Optimal simultaneous superpositioning of multiple structures with missing data (Douglas L. Theobald and Phillip A. Steindel Optimal simultaneous superpositioning of multiple structures with missing data Bioinformatics 2012 28: 1972-1979. )
Motivation: Superpositioning is an essential technique in structural biology that facilitates the comparison and analysis of conformational differences among topologically similar structures. Performing a superposition requires a one-to-one correspondence, or alignment, of the point sets in the different structures. However, in practice, some points are usually ‘missing’ from several structures, for example, when the alignment contains gaps. Current superposition methods deal with missing data simply by superpositioning a subset of points that are shared among all the structures. This practice is inefficient, as it ignores important data, and it fails to satisfy the common least-squares criterion. In the extreme, disregarding missing positions prohibits the calculation of a superposition altogether.
Results: Here, we present a general solution for determining an optimal superposition when some of the data are missing. We use the expectation–maximization algorithm, a classic statistical technique for dealing with incomplete data, to find both maximum-likelihood solutions and the optimal least-squares solution as a special case.
Availability and implementation: The methods presented here are implemented in THESEUS 2.0, a program for superpositioning macromolecular structures. ANSI C source code and selected compiled binaries for various computing platforms are freely available under the GNU open source license from http://www.theseus3d.org.
Supplementary information: Supplementary data are available at Bioinformatics online.
From the introduction:
How should we properly compare and contrast the 3D conformations of similar structures? This fundamental problem in structural biology is commonly addressed by performing a superposition, which removes arbitrary differences in translation and rotation so that a set of structures is oriented in a common reference frame (Flower, 1999). For instance, the conventional solution to the superpositioning problem uses the least-squares optimality criterion, which orients the structures in space so as to minimize the sum of the squared distances between all corresponding points in the different structures. Superpositioning problems, also known as Procrustes problems, arise frequently in many scientific fields, including anthropology, archaeology, astronomy, computer vision, economics, evolutionary biology, geology, image analysis, medicine, morphometrics, paleontology, psychology and molecular biology (Dryden and Mardia, 1998; Gower and Dijksterhuis, 2004; Lele and Richtsmeier, 2001). A particular case we consider here is the superpositioning of multiple 3D macromolecular coordinate sets, where the points to be superpositioned correspond to atoms. Although our analysis specifically concerns the conformations of macromolecules, the methods developed herein are generally applicable to any entity that can be represented as a set of Cartesian points in a multidimensional space, whether the particular structures under study are proteins, skulls, MRI scans or geological strata.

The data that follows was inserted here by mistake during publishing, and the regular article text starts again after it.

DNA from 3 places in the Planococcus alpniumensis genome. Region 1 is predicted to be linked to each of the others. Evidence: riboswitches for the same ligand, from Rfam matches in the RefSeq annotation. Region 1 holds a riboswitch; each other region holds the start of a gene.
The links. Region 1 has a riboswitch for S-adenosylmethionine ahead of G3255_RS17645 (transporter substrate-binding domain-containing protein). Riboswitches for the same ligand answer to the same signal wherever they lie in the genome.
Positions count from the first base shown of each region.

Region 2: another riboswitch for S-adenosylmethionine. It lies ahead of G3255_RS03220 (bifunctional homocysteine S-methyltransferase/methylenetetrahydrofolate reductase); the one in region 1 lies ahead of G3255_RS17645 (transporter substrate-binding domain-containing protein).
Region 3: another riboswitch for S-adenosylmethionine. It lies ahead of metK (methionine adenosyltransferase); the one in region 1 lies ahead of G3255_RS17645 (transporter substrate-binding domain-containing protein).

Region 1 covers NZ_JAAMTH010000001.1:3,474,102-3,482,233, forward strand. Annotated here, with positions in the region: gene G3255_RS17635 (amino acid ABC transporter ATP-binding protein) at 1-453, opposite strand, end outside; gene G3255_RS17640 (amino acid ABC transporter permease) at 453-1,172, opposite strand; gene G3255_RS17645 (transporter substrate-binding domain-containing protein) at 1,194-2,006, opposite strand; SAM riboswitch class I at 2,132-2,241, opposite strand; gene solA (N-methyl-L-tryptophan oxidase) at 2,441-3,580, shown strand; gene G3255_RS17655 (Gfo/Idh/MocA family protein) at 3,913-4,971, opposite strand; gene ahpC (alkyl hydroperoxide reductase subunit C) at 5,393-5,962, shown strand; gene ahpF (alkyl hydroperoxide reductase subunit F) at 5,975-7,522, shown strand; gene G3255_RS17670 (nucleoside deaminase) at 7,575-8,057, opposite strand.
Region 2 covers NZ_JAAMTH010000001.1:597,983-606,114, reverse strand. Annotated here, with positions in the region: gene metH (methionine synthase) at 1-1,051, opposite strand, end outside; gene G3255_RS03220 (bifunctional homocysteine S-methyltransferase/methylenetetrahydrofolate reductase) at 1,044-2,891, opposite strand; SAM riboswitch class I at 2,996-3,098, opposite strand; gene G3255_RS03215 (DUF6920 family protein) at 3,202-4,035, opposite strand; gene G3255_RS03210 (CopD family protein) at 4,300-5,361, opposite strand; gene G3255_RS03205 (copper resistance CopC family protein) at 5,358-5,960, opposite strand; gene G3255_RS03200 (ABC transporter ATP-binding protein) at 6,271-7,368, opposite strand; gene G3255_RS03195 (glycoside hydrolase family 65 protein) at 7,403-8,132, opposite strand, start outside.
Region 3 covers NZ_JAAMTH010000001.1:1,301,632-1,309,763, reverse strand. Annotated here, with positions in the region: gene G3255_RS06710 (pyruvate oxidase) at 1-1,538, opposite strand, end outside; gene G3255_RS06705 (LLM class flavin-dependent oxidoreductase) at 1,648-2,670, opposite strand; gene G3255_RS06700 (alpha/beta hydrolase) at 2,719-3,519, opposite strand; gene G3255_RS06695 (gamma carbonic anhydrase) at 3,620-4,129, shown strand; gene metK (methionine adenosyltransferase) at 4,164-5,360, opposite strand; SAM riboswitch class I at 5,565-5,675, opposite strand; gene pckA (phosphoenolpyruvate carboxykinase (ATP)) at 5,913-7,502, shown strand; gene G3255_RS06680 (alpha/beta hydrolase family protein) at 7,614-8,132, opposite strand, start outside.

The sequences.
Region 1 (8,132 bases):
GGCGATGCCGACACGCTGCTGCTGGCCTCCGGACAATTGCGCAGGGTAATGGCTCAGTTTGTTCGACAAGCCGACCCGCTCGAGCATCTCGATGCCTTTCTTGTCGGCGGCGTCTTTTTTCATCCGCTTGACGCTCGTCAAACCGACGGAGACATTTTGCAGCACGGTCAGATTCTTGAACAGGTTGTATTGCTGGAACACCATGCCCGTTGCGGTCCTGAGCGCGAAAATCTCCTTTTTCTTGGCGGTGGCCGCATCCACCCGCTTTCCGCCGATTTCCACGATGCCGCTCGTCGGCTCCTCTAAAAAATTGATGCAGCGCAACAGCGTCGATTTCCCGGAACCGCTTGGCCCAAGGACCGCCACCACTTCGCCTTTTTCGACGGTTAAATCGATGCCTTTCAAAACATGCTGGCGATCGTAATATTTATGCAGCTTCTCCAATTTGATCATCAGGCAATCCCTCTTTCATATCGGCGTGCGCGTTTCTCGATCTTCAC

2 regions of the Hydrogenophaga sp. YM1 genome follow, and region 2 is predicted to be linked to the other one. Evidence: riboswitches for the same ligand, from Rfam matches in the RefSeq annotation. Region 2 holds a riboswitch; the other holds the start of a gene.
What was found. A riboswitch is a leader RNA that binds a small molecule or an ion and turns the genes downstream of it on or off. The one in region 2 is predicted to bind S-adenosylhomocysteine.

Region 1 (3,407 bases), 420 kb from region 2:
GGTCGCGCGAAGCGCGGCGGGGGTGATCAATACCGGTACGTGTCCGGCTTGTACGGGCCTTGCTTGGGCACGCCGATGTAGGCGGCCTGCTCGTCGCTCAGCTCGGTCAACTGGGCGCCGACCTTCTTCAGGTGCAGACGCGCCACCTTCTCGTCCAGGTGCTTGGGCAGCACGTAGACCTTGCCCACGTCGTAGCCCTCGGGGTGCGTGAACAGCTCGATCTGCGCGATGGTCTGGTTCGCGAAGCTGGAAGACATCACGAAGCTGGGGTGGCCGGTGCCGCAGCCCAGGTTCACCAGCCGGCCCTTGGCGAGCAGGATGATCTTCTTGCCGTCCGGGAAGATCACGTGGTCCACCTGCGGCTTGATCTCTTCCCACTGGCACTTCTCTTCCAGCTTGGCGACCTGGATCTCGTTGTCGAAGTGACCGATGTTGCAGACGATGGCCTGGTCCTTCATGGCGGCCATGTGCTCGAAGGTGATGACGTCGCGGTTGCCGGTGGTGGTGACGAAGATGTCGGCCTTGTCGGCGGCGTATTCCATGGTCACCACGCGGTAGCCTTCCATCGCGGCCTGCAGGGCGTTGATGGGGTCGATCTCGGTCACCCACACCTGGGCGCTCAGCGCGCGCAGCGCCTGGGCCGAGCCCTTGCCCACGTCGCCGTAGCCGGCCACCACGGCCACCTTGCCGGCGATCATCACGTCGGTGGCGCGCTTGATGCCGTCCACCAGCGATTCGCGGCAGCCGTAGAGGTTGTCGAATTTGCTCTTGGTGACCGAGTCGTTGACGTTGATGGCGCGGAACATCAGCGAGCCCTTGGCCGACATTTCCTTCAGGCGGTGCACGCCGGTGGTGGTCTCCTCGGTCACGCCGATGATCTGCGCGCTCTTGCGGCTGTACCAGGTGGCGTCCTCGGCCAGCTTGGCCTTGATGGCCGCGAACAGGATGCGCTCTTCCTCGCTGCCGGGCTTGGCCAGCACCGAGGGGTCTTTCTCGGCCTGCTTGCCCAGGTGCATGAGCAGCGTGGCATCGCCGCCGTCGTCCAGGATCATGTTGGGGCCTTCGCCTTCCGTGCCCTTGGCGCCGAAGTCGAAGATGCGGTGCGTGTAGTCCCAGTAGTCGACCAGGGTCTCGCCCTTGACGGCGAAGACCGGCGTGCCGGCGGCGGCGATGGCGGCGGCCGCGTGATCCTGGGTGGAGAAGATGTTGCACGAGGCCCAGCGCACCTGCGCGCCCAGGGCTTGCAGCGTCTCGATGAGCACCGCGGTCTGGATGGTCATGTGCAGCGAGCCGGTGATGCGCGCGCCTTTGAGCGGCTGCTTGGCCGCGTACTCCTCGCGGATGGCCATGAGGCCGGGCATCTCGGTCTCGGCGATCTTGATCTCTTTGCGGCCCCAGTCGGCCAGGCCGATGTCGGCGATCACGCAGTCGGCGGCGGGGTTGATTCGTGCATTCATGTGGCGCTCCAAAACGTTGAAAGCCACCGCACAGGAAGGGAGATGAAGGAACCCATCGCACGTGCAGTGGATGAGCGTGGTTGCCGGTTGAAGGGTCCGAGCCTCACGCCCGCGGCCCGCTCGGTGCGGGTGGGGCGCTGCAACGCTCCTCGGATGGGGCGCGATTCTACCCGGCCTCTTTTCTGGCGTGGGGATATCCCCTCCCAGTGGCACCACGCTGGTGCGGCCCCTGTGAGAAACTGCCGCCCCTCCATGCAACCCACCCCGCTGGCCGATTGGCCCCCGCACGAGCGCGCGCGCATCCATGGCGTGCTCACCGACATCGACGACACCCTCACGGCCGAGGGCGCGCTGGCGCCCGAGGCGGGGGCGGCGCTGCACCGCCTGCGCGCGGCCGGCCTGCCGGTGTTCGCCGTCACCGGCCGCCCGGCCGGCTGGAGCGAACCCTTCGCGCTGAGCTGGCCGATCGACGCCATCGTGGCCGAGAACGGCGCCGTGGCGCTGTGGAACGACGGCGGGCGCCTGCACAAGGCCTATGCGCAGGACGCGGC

We draw an important distinction here between a structural ‘alignment’ and a ‘superposition.’ An alignment is a discrete mapping between the residues of two or more structures. One of the most common ways to represent an alignment is using the familiar row and column matrix format of sequence alignments using the single letter abbreviations for residues (Fig. 1). An alignment may be based on sequence information or on structural information (or on both). A superposition, on the other hand, is a particular orientation of structures in 3D space. [emphasis added]
I have deep reservations about the representations of semantics using Cartesian metrics but in fact that happens quite frequently. And allegedly, usefully.
Leaving my doubts to one side, this superpositioning technique could prove to be a useful exploration technique.
If you experiment with this technique, a report of your experiences would be appreciated.